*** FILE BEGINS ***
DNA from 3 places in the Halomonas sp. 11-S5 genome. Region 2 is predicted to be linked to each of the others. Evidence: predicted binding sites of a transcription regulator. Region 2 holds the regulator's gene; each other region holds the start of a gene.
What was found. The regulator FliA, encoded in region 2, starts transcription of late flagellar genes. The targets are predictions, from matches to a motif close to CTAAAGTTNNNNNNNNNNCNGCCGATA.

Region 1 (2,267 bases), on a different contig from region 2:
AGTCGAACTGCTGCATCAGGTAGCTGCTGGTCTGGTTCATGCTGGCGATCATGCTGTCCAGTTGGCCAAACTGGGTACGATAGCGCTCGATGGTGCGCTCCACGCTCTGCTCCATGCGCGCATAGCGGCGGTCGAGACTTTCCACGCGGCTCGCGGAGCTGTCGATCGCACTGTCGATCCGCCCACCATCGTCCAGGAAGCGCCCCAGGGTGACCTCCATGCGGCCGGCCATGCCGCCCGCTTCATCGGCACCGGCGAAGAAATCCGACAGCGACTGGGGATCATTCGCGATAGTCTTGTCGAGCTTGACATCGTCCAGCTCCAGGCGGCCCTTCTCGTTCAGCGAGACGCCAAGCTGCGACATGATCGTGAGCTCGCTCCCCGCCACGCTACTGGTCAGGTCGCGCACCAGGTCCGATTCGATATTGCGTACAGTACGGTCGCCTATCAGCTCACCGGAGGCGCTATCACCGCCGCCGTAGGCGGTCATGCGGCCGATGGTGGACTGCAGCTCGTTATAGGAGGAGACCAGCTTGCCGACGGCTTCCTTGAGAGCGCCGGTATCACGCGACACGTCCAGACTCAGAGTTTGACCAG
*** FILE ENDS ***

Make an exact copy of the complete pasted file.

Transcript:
DNA from 3 places in the Halomonas sp. 11-S5 genome. Region 2 is predicted to be linked to each of the others. Evidence: predicted binding sites of a transcription regulator. Region 2 holds the regulator's gene; each other region holds the start of a gene.
What was found. The regulator FliA, encoded in region 2, starts transcription of late flagellar genes. The targets are predictions, from matches to a motif close to CTAAAGTTNNNNNNNNNNCNGCCGATA.

Region 1 (2,267 bases), on a different contig from region 2:
AGTCGAACTGCTGCATCAGGTAGCTGCTGGTCTGGTTCATGCTGGCGATCATGCTGTCCAGTTGGCCAAACTGGGTACGATAGCGCTCGATGGTGCGCTCCACGCTCTGCTCCATGCGCGCATAGCGGCGGTCGAGACTTTCCACGCGGCTCGCGGAGCTGTCGATCGCACTGTCGATCCGCCCACCATCGTCCAGGAAGCGCCCCAGGGTGACCTCCATGCGGCCGGCCATGCCGCCCGCTTCATCGGCACCGGCGAAGAAATCCGACAGCGACTGGGGATCATTCGCGATAGTCTTGTCGAGCTTGACATCGTCCAGCTCCAGGCGGCCCTTCTCGTTCAGCGAGACGCCAAGCTGCGACATGATCGTGAGCTCGCTCCCCGCCACGCTACTGGTCAGGTCGCGCACCAGGTCCGATTCGATATTGCGTACAGTACGGTCGCCTATCAGCTCACCGGAGGCGCTATCACCGCCGCCGTAGGCGGTCATGCGGCCGATGGTGGACTGCAGCTCGTTATAGGAGGAGACCAGCTTGCCGACGGCTTCCTTGAGAGCGCCGGTATCACGCGACACGTCCAGACTCAGAGTTTGACCAG